There are a lot of good manufacturing jobs and students who need them. Let’s make the connection.
By Bennett Johnson
`As CEO of DePaul Industries, I spend a good deal of my time working with other business people in continual efforts to strengthen Oregon’s competitive edge. In my involvement with various local industry groups, from the Northwest Food Processor Association to the Clackamas Business Alliance to the Workforce Investment Council of Clackamas County, one theme is constant: Our success depends on a sustainable, trained workforce.
Business people are concerned about workforce talent and training. Many of us believe that with global competition pounding on Oregon’s door, the business community needs to take action to maintain a competitive manufacturing industry that supports living-wage jobs and economic growth.
Manufacturing is an essential element in the overall Oregon economy. The service sector and agricultural industries do not sufficiently diversify Oregon business. In Portland, manufacturing jobs are growing at a steady rate each year. More workers will be needed.
Our schools seem to focus on college degrees. However, not all high school graduates are college-bound, and not all good jobs require a college diploma. More and more I am hearing that jobs with very strong wage potential are going unfilled because graduating high school students are unaware of careers available in the manufacturing industry.
Too often schools ignore career opportunities in manufacturing. If students see college as the only option, that is a limited canvas, fitting for only a portion of the student population. Many jobs in industry aren’t related to a four-year degree; they are skilled and technical jobs. Industry needs to make sure educators have a broader view, and together the two sides can make a powerful impact on the future of our youth.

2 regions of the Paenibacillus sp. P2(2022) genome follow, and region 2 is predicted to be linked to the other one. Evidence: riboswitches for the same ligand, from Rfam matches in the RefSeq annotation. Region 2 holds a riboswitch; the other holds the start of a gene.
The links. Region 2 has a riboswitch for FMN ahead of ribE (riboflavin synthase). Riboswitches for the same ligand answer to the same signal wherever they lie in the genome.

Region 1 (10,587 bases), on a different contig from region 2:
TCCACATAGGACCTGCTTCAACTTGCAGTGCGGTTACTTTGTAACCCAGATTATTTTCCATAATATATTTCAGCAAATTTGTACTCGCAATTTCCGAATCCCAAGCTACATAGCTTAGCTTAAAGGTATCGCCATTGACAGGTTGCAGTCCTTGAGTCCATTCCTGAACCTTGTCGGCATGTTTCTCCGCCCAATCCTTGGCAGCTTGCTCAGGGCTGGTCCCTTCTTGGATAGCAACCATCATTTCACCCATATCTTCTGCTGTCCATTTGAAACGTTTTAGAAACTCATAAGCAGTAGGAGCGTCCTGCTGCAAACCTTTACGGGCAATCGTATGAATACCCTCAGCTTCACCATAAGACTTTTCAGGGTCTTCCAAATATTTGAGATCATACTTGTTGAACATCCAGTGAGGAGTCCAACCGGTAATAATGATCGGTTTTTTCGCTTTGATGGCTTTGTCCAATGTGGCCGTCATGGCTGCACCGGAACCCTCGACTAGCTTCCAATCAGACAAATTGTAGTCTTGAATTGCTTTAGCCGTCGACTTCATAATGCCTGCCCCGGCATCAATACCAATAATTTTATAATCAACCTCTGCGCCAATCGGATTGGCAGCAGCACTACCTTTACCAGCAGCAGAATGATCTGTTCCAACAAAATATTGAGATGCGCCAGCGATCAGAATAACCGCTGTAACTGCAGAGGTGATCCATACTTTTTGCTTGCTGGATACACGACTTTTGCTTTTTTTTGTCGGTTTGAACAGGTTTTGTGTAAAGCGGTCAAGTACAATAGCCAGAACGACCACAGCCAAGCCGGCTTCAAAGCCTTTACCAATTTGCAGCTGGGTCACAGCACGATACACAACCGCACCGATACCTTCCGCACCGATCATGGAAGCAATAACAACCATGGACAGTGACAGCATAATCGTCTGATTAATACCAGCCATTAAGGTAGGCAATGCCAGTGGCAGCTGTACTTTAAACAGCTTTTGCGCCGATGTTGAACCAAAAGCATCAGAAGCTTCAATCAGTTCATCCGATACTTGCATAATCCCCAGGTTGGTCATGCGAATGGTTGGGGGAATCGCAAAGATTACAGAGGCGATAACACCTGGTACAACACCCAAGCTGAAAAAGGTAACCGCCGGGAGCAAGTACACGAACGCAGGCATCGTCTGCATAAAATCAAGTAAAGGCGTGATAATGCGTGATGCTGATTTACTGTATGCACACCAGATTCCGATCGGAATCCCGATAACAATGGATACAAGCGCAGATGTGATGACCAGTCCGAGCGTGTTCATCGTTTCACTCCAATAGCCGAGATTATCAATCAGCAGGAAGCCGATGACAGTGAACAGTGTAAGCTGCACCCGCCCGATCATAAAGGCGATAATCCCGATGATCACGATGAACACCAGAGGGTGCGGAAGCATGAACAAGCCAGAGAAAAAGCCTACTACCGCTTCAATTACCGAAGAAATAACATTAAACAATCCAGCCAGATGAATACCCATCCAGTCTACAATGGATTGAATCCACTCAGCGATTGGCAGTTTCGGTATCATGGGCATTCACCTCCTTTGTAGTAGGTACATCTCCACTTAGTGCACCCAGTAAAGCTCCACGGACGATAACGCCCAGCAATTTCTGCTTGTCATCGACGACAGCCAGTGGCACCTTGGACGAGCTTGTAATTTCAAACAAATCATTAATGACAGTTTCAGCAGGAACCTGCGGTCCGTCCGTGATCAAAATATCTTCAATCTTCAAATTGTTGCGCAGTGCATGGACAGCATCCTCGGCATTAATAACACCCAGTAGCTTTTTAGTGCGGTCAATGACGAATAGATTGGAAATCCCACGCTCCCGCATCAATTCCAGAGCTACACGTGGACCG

While attention is focused on the importance of higher education, and rightly so, more consideration should be paid to an area that has real career potential. I am not talking about jobs that will top out at $15 per hour. I am talking about jobs that with experience and some technical training have the potential to pay $50,000 to $75,000 in less than five years. For those who move into supervision and management, the earning potential is even higher.
Industries also need to work harder at reaching educators to demonstrate that manufacturing jobs can provide viable careers. Companies need to hit the pavement, spreading the word that they have some exciting opportunities with highly technical jobs that can enable people to work toward a prosperous future.
DePaul Industries operates three distinct businesses: Temporary Staffing Services, Security Services, and Food and Consumer Goods Packaging. We recently started developing closer relationships with our area high schools to offer work and training opportunities for clerical jobs. We are targeting 18-23-year-olds who are not necessarily college-bound.
It was not very easy in the beginning. We had a few false starts, but through effort and determination on both sides we are now working together effectively. Graduates of this free program are given first crack at clerical positions through DePaul Industries Temporary Staffing Services. We are just now beginning to see the first crop of graduates head to work.
Future plans include summer work programs in our manufacturing plant. For many, we expect this will be their first experience on a production floor. It is the perfect opportunity to see what jobs are available in this type of industry.
There are living wage jobs available in manufacturing that can offer many individuals prosperity and a solid career path. Getting the word out will require commitment on both the part of industry and our schools.
There are good people who need good jobs, good companies looking for capable workers, and schools that need to help students with career choices. Pick up the phone and make the connection. It can be that simple and solve so many problems.
Bennett Johnson is CEO of DePaul Industries in Portland and a member of the Workforce Investment Council of Clackamas County.